In recent articles, we’ve talked quite a bit about baccarat side bets from the fundamental ‘tie’ bet to more exotic wagers. Blackjack side bets have a lot of similarities to baccarat so we’ll begin our discussion of this game’s ‘out of the box’ wagers here.
Casinos like the concept of adding side bets to blackjack for several reasons. First of all, it makes the game more attractive to an ‘action oriented’ player. With primarily even money pays, blackjack often feels like you’re trading money back and forth with the dealer. Side bets offer more ‘action’ and higher payouts. The primary reason casinos like side bets is that it is a boost for their bottom line. Blackjack is a very low margin game. Even with the addition of rules that work against the player–such as 2 to 1 payouts on ‘naturals’–casinos still look for ways to increase their edge. In Nevada, as long as you’re playing a game with an actual 3 to 2 payout it’s difficult to find one with a house edge of more than 1% assuming that you’re playing basic strategy. Keep in mind that every player friendly rule variation cuts into the house edge while every rule that is disadvantageous to the player increases the house edge.
For the purposes of this discussion, we won’t talk about the bets that are an intrinsic part of the game. Double down, split and early surrender (where available) are legitimate strategic plays. Insurance is best avoided but it is a standard part of the game. We took a different approach with baccarat and covered the ‘tie’ bet as a ‘side bet’ due primarily to the high payout (8 or 9 to 1) relative to the house edge that it offers.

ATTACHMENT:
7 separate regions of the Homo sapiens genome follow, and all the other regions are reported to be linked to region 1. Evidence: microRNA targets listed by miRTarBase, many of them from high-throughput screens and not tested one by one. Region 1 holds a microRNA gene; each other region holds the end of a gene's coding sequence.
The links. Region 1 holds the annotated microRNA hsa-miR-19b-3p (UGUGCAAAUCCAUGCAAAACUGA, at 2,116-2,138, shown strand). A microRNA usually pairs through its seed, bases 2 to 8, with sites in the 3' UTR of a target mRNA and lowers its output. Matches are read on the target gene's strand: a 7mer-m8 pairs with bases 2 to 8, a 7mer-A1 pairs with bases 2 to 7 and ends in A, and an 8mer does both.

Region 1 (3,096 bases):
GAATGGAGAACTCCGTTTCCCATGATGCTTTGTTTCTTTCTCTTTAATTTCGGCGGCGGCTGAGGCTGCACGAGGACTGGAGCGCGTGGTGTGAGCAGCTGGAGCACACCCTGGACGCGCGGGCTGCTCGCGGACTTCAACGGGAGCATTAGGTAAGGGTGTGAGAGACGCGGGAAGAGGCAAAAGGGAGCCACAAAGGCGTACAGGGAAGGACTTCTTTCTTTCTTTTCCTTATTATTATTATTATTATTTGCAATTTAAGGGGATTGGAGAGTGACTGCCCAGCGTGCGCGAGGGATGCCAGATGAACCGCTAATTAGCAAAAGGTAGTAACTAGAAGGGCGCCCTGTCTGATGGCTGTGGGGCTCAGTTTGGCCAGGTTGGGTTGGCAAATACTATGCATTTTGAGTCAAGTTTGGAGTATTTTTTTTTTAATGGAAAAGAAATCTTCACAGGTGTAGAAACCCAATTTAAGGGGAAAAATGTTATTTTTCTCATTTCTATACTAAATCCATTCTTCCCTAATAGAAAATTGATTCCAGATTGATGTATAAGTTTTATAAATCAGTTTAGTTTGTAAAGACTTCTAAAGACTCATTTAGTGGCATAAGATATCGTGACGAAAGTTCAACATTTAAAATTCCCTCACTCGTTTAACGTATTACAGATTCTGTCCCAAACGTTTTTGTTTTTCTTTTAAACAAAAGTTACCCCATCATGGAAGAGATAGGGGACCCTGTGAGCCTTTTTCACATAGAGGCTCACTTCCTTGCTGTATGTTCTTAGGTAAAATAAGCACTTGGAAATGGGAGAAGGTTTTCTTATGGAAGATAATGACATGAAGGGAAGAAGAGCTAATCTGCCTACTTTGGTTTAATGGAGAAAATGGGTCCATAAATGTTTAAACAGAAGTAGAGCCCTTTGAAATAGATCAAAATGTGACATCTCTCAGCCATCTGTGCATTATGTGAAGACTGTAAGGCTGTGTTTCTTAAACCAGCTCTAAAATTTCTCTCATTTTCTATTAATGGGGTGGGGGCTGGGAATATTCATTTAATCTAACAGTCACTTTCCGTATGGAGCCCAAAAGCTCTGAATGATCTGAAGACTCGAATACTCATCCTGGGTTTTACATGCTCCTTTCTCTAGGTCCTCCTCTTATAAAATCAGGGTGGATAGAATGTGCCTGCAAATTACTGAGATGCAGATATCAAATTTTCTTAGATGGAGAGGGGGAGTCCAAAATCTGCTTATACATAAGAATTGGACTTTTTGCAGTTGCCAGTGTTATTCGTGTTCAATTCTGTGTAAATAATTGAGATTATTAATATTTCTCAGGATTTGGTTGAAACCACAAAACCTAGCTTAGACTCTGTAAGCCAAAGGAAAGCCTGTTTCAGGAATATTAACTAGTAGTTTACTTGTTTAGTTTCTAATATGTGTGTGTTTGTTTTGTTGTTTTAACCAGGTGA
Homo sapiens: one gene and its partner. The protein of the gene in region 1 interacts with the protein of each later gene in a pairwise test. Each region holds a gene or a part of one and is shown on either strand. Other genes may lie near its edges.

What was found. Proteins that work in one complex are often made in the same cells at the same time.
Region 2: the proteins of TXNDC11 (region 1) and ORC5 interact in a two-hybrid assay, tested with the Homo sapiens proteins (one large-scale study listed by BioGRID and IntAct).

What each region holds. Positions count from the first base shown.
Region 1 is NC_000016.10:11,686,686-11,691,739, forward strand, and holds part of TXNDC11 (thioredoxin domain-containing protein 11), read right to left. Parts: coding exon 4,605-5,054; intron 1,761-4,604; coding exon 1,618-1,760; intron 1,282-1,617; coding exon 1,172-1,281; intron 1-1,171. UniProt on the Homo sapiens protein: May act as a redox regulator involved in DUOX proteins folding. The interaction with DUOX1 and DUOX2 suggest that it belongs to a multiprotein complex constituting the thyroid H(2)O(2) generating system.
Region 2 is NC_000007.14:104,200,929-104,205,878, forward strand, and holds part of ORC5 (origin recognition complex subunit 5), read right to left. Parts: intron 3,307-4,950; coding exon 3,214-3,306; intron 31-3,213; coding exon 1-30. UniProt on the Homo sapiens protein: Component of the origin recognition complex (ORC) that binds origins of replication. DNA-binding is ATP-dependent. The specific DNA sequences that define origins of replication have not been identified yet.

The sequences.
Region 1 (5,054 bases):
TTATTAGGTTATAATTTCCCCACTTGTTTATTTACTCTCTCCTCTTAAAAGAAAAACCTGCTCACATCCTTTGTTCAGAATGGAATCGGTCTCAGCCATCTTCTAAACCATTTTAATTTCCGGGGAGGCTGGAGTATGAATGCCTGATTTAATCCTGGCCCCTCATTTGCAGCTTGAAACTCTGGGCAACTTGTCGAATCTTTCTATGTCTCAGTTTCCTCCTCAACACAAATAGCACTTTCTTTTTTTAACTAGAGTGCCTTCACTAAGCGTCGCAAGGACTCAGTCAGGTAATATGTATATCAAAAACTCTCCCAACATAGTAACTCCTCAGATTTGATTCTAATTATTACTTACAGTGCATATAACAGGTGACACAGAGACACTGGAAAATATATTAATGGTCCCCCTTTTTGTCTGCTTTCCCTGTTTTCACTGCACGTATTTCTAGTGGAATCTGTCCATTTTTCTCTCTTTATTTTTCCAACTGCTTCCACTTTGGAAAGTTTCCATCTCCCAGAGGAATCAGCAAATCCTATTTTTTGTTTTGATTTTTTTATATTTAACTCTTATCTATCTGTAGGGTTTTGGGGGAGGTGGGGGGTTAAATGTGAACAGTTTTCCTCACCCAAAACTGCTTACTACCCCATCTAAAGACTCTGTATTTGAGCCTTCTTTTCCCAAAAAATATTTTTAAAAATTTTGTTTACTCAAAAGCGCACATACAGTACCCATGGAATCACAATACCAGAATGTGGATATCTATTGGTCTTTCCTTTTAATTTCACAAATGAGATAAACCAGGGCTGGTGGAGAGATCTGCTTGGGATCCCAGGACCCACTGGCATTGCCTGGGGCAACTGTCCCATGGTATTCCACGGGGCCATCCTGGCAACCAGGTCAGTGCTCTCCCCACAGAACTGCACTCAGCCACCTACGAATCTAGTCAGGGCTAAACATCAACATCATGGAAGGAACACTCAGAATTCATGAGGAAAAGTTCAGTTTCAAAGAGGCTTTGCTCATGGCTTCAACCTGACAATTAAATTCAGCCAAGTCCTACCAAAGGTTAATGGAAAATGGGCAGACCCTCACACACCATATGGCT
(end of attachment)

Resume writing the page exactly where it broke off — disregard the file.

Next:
BLACKJACK SIDE BETS: 21 + 3
This is arguably the most popular blackjack side bet and can be found at land based and online casinos. The bet is so popular that the original, most basic version has mutated into a variety of paytables all with different edges for the house. The precise house edge is also dependent on the number of decks in play. In this article, we’ll cover the basic version of the bet and address the variations down the road.
The 21 + 3 side bet is based on the player’s first two cards along with the dealer’s first deal ‘up’ card. If these three cards form a flush, straight, straight flush or three of a kind the player is a winner. In the original version of the game if the three cards formed any of the eligible hands the payout was 9 to 1 for a winning bet. Under these original rules (and assuming a six deck shoe) the house edge was a not too bad 3.24%.
As the 21 +3 bet became more popular, casinos came up with more complex pay tables that offered in most cases higher payouts with the trade off of greater volatility and a higher house edge. One of the original variations actually offered lower payouts and a lower house edge–this variation extended the paytable to include any pair in the first three cards. The payout for a winning wager was reduced to 5 to 2 (or 2.5 to 1) but the house edge was just 2.78%.
We’ll turn our attention next to the numerous variations of this wager. Stay tuned.